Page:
The metabolic role of isoleucine in detoxification of ammonia in cultured mouse neurons and astrocytes

Maja L. Johansen, Lasse K. Bak, Arne Schousboe, Peter Iversen, Michael Sørensen, Susanne Keiding, Hendrik Vilstrup, Albert Gjedde, Peter Ott, Helle S. Waagepetersen

Research output: Contribution to journalArticle

Abstract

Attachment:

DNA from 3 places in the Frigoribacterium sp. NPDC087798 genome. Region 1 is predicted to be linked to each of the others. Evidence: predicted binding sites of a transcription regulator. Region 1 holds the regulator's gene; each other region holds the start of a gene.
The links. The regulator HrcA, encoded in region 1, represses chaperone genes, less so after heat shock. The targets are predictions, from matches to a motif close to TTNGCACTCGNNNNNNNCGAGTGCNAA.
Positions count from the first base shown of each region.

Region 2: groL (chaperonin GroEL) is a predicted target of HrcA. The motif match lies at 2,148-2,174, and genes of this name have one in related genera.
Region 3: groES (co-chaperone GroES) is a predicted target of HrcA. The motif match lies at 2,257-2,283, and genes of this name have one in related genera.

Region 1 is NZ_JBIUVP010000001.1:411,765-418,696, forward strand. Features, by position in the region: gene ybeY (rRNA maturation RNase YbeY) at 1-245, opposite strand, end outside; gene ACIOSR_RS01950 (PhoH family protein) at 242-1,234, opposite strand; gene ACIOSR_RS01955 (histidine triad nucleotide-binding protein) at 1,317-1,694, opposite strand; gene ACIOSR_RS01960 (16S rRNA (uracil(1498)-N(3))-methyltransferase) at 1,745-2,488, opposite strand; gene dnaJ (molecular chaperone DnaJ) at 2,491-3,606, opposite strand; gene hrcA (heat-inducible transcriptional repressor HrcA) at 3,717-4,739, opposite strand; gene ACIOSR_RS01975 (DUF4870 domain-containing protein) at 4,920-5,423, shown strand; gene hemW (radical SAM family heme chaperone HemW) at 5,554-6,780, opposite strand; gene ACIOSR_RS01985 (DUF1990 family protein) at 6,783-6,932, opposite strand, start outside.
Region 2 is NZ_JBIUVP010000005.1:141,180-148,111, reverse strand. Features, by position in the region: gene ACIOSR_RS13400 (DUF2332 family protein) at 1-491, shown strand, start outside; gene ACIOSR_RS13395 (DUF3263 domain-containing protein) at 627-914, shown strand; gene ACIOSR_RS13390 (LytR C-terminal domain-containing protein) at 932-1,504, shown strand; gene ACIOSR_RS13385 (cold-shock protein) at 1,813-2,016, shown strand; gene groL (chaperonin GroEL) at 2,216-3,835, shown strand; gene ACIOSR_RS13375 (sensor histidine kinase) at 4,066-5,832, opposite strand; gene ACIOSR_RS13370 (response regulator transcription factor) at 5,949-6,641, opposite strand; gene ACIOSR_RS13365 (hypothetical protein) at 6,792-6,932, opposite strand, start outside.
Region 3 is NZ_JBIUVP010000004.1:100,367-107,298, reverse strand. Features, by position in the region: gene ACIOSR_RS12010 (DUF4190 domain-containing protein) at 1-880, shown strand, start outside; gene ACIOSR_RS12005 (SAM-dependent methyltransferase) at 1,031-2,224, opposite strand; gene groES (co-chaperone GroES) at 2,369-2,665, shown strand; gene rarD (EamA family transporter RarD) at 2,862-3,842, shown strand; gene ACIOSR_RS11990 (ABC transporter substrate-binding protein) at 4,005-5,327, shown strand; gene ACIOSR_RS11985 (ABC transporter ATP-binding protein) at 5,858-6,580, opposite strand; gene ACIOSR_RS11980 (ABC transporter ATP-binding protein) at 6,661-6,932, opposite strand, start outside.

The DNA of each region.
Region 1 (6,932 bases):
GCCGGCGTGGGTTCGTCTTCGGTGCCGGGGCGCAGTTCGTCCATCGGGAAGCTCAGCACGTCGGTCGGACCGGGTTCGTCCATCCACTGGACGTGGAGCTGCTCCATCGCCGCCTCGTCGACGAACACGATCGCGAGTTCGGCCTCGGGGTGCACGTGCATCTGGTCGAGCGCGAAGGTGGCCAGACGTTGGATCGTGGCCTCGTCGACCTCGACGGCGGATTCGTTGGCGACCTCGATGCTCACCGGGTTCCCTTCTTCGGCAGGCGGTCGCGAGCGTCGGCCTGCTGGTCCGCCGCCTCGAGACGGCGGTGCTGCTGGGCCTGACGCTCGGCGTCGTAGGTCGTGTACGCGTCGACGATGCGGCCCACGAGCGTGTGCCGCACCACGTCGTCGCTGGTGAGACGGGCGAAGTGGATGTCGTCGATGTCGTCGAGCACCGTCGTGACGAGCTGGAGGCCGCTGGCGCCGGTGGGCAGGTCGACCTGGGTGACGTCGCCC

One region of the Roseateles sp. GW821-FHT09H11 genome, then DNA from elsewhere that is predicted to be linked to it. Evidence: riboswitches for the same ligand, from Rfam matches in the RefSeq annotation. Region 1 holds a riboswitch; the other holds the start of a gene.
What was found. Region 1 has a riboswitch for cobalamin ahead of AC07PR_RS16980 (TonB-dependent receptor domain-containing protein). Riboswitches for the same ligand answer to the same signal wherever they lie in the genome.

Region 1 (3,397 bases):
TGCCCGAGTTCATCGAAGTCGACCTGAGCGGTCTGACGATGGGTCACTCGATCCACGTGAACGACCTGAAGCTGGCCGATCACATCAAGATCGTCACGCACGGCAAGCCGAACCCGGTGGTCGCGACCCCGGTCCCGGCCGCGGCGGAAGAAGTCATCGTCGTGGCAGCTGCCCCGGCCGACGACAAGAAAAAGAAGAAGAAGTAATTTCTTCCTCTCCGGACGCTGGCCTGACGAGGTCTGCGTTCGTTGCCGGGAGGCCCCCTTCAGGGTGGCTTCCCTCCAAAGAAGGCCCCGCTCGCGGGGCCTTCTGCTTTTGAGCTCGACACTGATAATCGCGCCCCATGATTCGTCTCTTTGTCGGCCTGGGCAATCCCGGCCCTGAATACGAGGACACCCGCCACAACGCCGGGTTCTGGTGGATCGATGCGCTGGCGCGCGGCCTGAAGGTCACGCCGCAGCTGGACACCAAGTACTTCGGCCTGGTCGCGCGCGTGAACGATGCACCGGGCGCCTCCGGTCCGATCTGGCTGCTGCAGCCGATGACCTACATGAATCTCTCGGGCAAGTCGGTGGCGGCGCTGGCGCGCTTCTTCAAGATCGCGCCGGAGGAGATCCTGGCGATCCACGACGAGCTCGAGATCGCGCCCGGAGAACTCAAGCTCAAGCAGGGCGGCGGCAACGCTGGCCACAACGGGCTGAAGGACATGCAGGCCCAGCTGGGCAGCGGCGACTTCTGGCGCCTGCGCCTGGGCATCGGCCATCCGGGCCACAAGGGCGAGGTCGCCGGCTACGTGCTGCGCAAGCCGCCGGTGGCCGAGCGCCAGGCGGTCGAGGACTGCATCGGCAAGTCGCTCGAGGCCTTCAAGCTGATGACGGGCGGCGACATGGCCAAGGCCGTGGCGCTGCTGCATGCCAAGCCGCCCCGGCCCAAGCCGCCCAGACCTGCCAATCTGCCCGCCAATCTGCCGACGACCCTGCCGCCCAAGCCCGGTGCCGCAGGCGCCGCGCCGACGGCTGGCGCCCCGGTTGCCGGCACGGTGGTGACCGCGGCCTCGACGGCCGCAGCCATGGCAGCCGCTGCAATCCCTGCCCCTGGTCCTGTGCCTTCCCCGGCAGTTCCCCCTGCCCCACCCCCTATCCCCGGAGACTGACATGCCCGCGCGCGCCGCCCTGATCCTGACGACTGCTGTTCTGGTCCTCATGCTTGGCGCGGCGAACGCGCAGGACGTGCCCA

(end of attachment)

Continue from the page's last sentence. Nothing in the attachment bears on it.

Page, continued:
Cerebral hyperammonemia is a hallmark of hepatic encephalopathy, a debilitating condition arising secondary to liver disease. Pyruvate oxidation including tricarboxylic acid (TCA) cycle metabolism has been suggested to be inhibited by hyperammonemia at the pyruvate and α-ketoglutarate dehydrogenase steps. Catabolism of the branched-chain amino acid isoleucine provides both acetyl-CoA and succinyl-CoA, thus by-passing both the pyruvate dehydrogenase and the α-ketoglutarate dehydrogenase steps. Potentially, this will enable the TCA cycle to work in the face of ammonium-induced inhibition. In addition, this will provide the α-ketoglutarate carbon skeleton for glutamate and glutamine synthesis by glutamate dehydrogenase and glutamine synthetase (astrocytes only), respectively, both reactions fixing ammonium. Cultured cerebellar neurons (primarily glutamatergic) or astrocytes were incubated in the presence of either [U-13C]glucose (2.5 mM) and isoleucine (1 mM) or [U-13C]isoleucine and glucose. Cell cultures were treated with an acute ammonium chloride load of 2 (astrocytes) or 5 mM (neurons and astrocytes) and incorporation of 13C-label into glutamate, aspartate, glutamine and alanine was determined employing mass spectrometry. Labeling from [U-13C]glucose in glutamate and aspartate increased as a result of ammonium-treatment in both neurons and astrocytes, suggesting that the TCA cycle was not inhibited. Labeling in alanine increased in neurons but not in astrocytes, indicating elevated glycolysis in neurons. For both neurons and astrocytes, labeling from [U-13C]isoleucine entered glutamate and aspartate albeit to a lower extent than from [U-13C]glucose. Labeling in glutamate and aspartate from [U-13C]isoleucine was decreased by ammonium treatment in neurons but not in astrocytes, the former probably reflecting increased metabolism of unlabeled glucose. In astrocytes, ammonia treatment resulted in glutamine production and release to the medium, partially supported by catabolism of [U-13C]isoleucine. In conclusion, i) neuronal and astrocytic TCA cycle metabolism was not inhibited by ammonium and ii) isoleucine may provide the carbon skeleton for synthesis of glutamate/glutamine in the detoxification of ammonium.